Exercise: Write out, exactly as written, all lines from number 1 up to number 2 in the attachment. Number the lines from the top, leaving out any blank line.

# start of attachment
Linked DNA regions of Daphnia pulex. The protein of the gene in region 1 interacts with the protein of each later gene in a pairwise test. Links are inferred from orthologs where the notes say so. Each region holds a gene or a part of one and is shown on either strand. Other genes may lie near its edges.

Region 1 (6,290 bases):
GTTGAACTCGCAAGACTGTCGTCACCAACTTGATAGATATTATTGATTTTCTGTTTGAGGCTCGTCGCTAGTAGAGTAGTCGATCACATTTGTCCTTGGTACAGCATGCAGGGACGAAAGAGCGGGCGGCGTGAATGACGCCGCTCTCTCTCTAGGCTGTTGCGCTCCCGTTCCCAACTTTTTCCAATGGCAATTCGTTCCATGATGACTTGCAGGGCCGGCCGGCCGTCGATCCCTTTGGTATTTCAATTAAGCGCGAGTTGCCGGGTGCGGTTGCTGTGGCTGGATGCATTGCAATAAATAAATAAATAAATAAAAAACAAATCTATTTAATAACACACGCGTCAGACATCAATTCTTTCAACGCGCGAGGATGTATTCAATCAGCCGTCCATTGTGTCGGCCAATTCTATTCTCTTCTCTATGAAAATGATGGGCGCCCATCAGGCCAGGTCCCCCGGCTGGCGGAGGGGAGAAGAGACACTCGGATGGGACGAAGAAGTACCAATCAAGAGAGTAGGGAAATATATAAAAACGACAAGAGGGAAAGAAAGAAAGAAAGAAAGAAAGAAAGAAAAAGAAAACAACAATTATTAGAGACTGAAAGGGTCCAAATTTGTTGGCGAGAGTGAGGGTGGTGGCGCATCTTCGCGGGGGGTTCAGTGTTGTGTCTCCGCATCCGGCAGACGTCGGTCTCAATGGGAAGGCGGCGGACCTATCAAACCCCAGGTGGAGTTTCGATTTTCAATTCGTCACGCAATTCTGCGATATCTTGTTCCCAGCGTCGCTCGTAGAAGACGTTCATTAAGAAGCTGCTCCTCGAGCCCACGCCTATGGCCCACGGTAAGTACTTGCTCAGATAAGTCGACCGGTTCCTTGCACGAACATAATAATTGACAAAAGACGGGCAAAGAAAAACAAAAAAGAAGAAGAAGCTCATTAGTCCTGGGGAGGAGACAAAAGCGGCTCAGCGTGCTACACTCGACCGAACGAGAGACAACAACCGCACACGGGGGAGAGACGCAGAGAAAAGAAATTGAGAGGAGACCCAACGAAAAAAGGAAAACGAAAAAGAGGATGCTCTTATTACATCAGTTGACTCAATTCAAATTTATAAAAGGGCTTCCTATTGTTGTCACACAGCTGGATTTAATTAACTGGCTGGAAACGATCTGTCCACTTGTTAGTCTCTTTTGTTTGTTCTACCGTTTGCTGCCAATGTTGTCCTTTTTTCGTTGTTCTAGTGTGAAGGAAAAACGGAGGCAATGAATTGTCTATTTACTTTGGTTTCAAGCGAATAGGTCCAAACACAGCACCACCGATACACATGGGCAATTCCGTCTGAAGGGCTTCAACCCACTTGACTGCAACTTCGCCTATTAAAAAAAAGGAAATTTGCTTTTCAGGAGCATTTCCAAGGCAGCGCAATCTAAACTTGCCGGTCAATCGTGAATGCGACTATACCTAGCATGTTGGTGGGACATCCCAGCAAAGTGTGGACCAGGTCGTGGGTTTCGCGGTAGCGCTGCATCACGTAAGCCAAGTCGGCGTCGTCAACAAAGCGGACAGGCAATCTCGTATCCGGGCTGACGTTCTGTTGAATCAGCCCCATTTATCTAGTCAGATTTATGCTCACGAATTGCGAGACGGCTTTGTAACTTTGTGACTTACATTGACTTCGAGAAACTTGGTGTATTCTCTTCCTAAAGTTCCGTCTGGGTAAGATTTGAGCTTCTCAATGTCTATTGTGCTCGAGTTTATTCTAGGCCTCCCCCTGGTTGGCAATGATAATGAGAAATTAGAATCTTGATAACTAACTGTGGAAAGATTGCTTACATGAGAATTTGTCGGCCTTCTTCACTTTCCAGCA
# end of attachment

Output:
Linked DNA regions of Daphnia pulex. The protein of the gene in region 1 interacts with the protein of each later gene in a pairwise test. Links are inferred from orthologs where the notes say so. Each region holds a gene or a part of one and is shown on either strand. Other genes may lie near its edges.

Region 1 (6,290 bases):